Foreign Policy

The South China Sea and America’s role in global stability

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As the world’s major economies gather in China for the G20 summit, the Chinese have sought to set the formal agenda – and exclude any discussion of a territorial dispute in the South China Sea.

Being much more well-versed in the details of disputed Middle Eastern territories on the other side of the continent, it wasn’t until I returned from a trip to Tokyo this week that I gained a new appreciation for America’s role in the region’s seas.

{mosads}Along with a bipartisan group of former government officials, foreign policy experts and journalists, we heard from top Japanese military, government and policy leaders. Between discussions of intricacies of maritime law and local geography, one point was echoed throughout – the United States must not pull back. 

From Tokyo to Jerusalem to Brussels, the fear that America may wall itself off from the world is understandable. After all, a dangerous vision of a less-engaged United States is heard not only in the stump speeches of one of the two candidates for the White House, but also is shared by nearly 60 percent of Americans who say the nation should “deal with its own problems and let other countries deal with their problems the best they can.”

This issue is greater than any one election. With a delicate and complex structure of international alliances and interests, it is essential that when U.S. diplomats and leaders deliver messages to our allies and non-allies alike throughout the world, those messages are strengthened by the strategic impact of our military assets throughout the world.

We must not step back.

An isolationist America would not only have a disastrous impact here at home, but it would also be devastating to many of our most important allies throughout the world – from our more than two dozen allies in NATO to those in the Middle East and Asia.

The U.S. is the backbone of NATO. To retreat from our treaty obligations and undo the most successful military alliance in history would destabilize Europe. NATO was created to combat the aggression of the Soviet Union, and the lack of stability created by the fall of the alliance would be exploited by non-state actors to spread terrorism. A NATO without U.S. support would lead to a world far less welcoming to liberal democracies and our shared values.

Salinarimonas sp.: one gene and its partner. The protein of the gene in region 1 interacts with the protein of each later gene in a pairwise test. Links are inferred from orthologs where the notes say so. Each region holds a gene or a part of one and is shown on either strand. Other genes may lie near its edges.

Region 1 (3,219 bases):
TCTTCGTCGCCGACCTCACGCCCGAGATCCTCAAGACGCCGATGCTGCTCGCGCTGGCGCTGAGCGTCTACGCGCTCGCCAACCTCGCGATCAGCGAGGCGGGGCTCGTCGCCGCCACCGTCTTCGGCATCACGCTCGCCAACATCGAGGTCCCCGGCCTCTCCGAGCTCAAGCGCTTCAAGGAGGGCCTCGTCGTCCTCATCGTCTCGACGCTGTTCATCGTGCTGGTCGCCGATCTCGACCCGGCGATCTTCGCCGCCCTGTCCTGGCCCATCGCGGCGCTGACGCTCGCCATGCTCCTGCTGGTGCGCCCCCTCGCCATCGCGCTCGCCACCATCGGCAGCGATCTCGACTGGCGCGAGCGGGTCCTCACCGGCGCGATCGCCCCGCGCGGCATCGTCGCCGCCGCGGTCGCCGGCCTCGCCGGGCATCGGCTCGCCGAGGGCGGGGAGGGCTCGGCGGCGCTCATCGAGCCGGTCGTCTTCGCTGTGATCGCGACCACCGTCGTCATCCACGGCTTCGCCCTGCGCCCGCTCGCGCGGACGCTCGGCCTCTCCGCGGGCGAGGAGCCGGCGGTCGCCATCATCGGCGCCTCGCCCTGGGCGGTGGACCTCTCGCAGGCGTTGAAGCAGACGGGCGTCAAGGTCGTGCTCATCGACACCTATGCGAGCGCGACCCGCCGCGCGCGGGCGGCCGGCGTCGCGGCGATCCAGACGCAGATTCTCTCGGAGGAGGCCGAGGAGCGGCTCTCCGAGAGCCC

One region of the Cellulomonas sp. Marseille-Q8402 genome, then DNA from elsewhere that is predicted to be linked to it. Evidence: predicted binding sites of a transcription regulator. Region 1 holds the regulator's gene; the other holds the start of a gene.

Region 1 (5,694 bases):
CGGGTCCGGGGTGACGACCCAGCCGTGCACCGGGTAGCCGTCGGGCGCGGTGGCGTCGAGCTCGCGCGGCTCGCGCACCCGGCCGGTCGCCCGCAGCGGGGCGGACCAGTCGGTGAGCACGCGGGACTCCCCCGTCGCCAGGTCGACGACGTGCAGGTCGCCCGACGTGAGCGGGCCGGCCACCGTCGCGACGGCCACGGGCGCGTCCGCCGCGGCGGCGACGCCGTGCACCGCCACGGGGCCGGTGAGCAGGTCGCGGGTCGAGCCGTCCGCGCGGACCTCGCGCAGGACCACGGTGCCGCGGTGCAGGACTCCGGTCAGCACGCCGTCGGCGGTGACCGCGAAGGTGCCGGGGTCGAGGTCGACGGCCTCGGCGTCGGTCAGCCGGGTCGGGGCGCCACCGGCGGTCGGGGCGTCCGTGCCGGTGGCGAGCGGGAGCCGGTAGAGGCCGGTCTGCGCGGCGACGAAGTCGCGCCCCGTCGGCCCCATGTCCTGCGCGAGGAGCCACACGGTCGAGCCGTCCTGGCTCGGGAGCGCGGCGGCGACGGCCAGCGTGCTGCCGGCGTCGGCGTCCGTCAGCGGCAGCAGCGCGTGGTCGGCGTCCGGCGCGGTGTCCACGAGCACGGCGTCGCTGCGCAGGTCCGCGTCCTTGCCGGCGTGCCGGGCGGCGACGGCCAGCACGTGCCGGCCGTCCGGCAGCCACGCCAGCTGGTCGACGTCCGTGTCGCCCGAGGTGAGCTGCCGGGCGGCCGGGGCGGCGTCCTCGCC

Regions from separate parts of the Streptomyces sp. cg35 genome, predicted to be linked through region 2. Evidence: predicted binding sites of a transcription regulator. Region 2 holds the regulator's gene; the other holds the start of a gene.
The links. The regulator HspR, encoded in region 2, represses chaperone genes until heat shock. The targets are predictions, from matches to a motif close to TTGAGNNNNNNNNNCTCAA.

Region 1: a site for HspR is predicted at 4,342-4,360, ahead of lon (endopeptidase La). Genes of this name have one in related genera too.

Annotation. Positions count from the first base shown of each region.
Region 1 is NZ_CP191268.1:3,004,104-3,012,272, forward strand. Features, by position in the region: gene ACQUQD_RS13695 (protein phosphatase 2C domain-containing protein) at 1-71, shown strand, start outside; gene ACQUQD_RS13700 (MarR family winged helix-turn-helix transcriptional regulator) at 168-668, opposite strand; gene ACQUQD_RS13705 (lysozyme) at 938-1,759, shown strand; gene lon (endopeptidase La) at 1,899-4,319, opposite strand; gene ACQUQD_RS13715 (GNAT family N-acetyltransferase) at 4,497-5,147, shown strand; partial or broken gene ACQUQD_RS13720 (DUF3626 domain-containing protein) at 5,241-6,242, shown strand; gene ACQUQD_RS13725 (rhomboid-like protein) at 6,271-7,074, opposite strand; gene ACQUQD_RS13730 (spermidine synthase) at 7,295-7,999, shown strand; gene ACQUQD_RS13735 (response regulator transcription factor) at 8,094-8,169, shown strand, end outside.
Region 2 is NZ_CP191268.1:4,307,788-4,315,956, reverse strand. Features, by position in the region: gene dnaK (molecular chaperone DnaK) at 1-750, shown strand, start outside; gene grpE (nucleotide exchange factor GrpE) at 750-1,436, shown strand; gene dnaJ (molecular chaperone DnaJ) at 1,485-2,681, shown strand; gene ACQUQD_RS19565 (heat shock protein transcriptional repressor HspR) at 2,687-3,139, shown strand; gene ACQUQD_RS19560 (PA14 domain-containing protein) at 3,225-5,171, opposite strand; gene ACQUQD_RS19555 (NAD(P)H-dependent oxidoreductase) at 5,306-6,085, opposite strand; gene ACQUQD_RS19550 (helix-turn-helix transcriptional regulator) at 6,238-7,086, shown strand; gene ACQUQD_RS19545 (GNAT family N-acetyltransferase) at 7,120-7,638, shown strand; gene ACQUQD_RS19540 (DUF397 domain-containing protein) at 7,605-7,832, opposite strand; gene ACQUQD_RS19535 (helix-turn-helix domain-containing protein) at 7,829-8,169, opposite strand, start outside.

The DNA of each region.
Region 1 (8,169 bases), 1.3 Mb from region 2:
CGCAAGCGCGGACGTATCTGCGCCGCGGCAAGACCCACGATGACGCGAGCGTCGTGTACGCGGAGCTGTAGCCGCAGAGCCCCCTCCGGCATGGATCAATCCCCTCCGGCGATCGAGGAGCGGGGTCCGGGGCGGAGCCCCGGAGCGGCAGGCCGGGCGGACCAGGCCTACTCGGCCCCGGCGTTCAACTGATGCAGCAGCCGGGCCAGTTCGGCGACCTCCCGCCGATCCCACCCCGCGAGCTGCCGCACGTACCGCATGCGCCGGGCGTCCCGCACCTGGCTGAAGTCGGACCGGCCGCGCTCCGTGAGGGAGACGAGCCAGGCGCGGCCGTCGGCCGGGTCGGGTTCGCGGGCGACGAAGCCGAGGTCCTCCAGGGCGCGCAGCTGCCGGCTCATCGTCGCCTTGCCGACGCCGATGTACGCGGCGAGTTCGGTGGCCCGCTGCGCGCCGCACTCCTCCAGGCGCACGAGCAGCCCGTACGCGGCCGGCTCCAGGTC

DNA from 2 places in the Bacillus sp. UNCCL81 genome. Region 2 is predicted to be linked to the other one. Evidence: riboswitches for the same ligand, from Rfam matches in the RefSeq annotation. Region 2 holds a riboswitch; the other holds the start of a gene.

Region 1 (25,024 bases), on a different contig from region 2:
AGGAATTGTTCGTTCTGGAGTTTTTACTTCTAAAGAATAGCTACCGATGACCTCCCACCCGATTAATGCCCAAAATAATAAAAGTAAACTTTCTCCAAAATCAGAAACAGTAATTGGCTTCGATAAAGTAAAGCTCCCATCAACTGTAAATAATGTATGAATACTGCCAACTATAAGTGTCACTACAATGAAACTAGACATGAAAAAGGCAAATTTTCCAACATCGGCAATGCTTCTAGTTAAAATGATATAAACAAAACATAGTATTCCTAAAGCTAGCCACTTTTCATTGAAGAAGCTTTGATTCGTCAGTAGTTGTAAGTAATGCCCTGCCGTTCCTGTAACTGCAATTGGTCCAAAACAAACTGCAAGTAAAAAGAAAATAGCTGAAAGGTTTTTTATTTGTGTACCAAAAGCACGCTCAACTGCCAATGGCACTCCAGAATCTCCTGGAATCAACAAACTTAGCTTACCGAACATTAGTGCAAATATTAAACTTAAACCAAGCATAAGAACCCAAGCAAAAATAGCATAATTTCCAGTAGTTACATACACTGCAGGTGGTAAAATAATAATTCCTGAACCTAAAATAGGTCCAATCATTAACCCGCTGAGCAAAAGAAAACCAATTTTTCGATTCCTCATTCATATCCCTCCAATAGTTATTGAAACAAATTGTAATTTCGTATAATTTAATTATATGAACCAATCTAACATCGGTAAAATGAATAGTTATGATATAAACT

And in the Middle East, one of the most volatile regions in the world, abandoning our alliances and force deployment in the region would leave Israel, one of our most important allies, seriously compromised. From creating the anti-missile defense umbrella – Iron Dome, David’s Sling and Arrow III – and the powerful X-band radar to joint military exercises such as Juniper Cobra and Reliant Mermaid to, of course, the billions of dollars in military assistance, the U.S. works with Israel to advance our shared interest in the Middle East and to counter terrorism. As a former boss of mine who served on the appropriations committee was known for saying, “Israel is like an aircraft carrier of democracy, freedom and strength in a sea of autocracy, theocracy, and terrorist-challenged monarchies” and that our aid to Israel is, in reality, a strategic bargain.

Like NATO and U.S.-Israel relationship, our alliance with Japan is a pillar of protecting American interests. 

Disengaging from the U.S.-Japan alliance would embolden China and like-minded undemocratic countries. In the dispute over the South and East China seas, China has literally created artificial islands and repeatedly swarmed disputed seaways with supposedly civilian fishing boats. While small incursions or construction projects may seem minor, the control of these seas hangs in the balance. But the U.S.-Japan partnership has ensured that China hasn’t succeeded. Retreating and conceding complete control of the South and East China seas to China would give the Chinese an even greater role in the economy and would greatly expand its strategic military reach.

Were we to pull back from Asia, our current allies, like Japan and South Korea, would have nowhere else to go. China would dominate.

America’s international power – from our diplomats and our war fighters to foreign aid and joint cooperation with our allies – acts as a stabilizing force and serves as a strong deterrent to keep our enemies from going to war. We are most successful when we win the battle before it even begins.

As Secretary Hillary Clinton said earlier this week, speaking before a group of thousands of veterans, “We stand with our allies because generations of American troops fought and died to secure those bonds, and because they deliver for us every day. Our allies share intelligence on terrorists. They provide staging areas for our military so we can respond quickly to events on the other side of the world.” The U.S. “is the global force for freedom, justice and human dignity,” also rightly noting that “when America fails to lead, we leave a vacuum that either causes chaos or other countries or networks rush in to fill the void.”

We must continue to engage in the world, not just to stand by our alliances and values abroad, but to make America even stronger here at home. 

Aaron Keyak most recently served on the senior staff of Rep. Jerry Nadler (D-N.Y.) and currently runs Bluelight Strategies, a consulting firm based in Washington, D.C.

The views expressed by authors are their own and not the views of The Hill.

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